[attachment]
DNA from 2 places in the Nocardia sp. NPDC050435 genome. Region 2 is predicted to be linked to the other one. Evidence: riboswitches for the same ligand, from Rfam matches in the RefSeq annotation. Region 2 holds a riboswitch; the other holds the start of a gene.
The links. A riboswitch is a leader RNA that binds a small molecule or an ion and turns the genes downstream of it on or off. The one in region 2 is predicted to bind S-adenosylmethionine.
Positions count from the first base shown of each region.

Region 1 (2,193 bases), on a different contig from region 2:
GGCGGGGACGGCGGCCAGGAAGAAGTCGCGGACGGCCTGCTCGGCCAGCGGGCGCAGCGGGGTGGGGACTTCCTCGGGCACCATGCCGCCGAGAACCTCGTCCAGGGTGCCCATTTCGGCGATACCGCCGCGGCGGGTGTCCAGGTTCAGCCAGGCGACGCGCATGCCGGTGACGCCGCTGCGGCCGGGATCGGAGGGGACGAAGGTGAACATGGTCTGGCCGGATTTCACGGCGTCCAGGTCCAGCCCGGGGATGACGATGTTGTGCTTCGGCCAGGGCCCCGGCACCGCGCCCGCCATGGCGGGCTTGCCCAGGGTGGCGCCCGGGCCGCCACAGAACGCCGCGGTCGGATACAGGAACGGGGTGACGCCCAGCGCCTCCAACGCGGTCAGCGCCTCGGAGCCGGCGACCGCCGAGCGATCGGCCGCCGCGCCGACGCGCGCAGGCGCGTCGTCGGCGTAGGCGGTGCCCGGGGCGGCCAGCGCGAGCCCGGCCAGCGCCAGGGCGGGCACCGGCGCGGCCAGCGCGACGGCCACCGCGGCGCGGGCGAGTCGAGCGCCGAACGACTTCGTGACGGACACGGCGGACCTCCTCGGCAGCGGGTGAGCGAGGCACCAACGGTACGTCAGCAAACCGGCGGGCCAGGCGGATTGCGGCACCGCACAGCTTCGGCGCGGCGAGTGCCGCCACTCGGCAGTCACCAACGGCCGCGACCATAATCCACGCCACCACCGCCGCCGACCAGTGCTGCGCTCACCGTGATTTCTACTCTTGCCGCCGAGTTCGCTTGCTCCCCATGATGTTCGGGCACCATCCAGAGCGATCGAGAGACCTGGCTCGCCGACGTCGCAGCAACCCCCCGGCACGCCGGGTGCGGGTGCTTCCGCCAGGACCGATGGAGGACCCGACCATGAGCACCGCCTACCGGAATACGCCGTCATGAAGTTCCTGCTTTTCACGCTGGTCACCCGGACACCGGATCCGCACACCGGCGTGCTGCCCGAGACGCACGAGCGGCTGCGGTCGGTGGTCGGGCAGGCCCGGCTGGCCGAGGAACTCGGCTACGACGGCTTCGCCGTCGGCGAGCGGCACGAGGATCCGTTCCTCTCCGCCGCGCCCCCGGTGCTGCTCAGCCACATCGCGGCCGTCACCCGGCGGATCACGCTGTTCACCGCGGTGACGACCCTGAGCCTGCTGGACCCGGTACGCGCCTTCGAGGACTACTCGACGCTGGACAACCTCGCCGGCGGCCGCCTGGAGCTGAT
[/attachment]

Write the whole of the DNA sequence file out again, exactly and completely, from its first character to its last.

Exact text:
DNA from 2 places in the Nocardia sp. NPDC050435 genome. Region 2 is predicted to be linked to the other one. Evidence: riboswitches for the same ligand, from Rfam matches in the RefSeq annotation. Region 2 holds a riboswitch; the other holds the start of a gene.
The links. A riboswitch is a leader RNA that binds a small molecule or an ion and turns the genes downstream of it on or off. The one in region 2 is predicted to bind S-adenosylmethionine.
Positions count from the first base shown of each region.

Region 1 (2,193 bases), on a different contig from region 2:
GGCGGGGACGGCGGCCAGGAAGAAGTCGCGGACGGCCTGCTCGGCCAGCGGGCGCAGCGGGGTGGGGACTTCCTCGGGCACCATGCCGCCGAGAACCTCGTCCAGGGTGCCCATTTCGGCGATACCGCCGCGGCGGGTGTCCAGGTTCAGCCAGGCGACGCGCATGCCGGTGACGCCGCTGCGGCCGGGATCGGAGGGGACGAAGGTGAACATGGTCTGGCCGGATTTCACGGCGTCCAGGTCCAGCCCGGGGATGACGATGTTGTGCTTCGGCCAGGGCCCCGGCACCGCGCCCGCCATGGCGGGCTTGCCCAGGGTGGCGCCCGGGCCGCCACAGAACGCCGCGGTCGGATACAGGAACGGGGTGACGCCCAGCGCCTCCAACGCGGTCAGCGCCTCGGAGCCGGCGACCGCCGAGCGATCGGCCGCCGCGCCGACGCGCGCAGGCGCGTCGTCGGCGTAGGCGGTGCCCGGGGCGGCCAGCGCGAGCCCGGCCAGCGCCAGGGCGGGCACCGGCGCGGCCAGCGCGACGGCCACCGCGGCGCGGGCGAGTCGAGCGCCGAACGACTTCGTGACGGACACGGCGGACCTCCTCGGCAGCGGGTGAGCGAGGCACCAACGGTACGTCAGCAAACCGGCGGGCCAGGCGGATTGCGGCACCGCACAGCTTCGGCGCGGCGAGTGCCGCCACTCGGCAGTCACCAACGGCCGCGACCATAATCCACGCCACCACCGCCGCCGACCAGTGCTGCGCTCACCGTGATTTCTACTCTTGCCGCCGAGTTCGCTTGCTCCCCATGATGTTCGGGCACCATCCAGAGCGATCGAGAGACCTGGCTCGCCGACGTCGCAGCAACCCCCCGGCACGCCGGGTGCGGGTGCTTCCGCCAGGACCGATGGAGGACCCGACCATGAGCACCGCCTACCGGAATACGCCGTCATGAAGTTCCTGCTTTTCACGCTGGTCACCCGGACACCGGATCCGCACACCGGCGTGCTGCCCGAGACGCACGAGCGGCTGCGGTCGGTGGTCGGGCAGGCCCGGCTGGCCGAGGAACTCGGCTACGACGGCTTCGCCGTCGGCGAGCGGCACGAGGATCCGTTCCTCTCCGCCGCGCCCCCGGTGCTGCTCAGCCACATCGCGGCCGTCACCCGGCGGATCACGCTGTTCACCGCGGTGACGACCCTGAGCCTGCTGGACCCGGTACGCGCCTTCGAGGACTACTCGACGCTGGACAACCTCGCCGGCGGCCGCCTGGAGCTGAT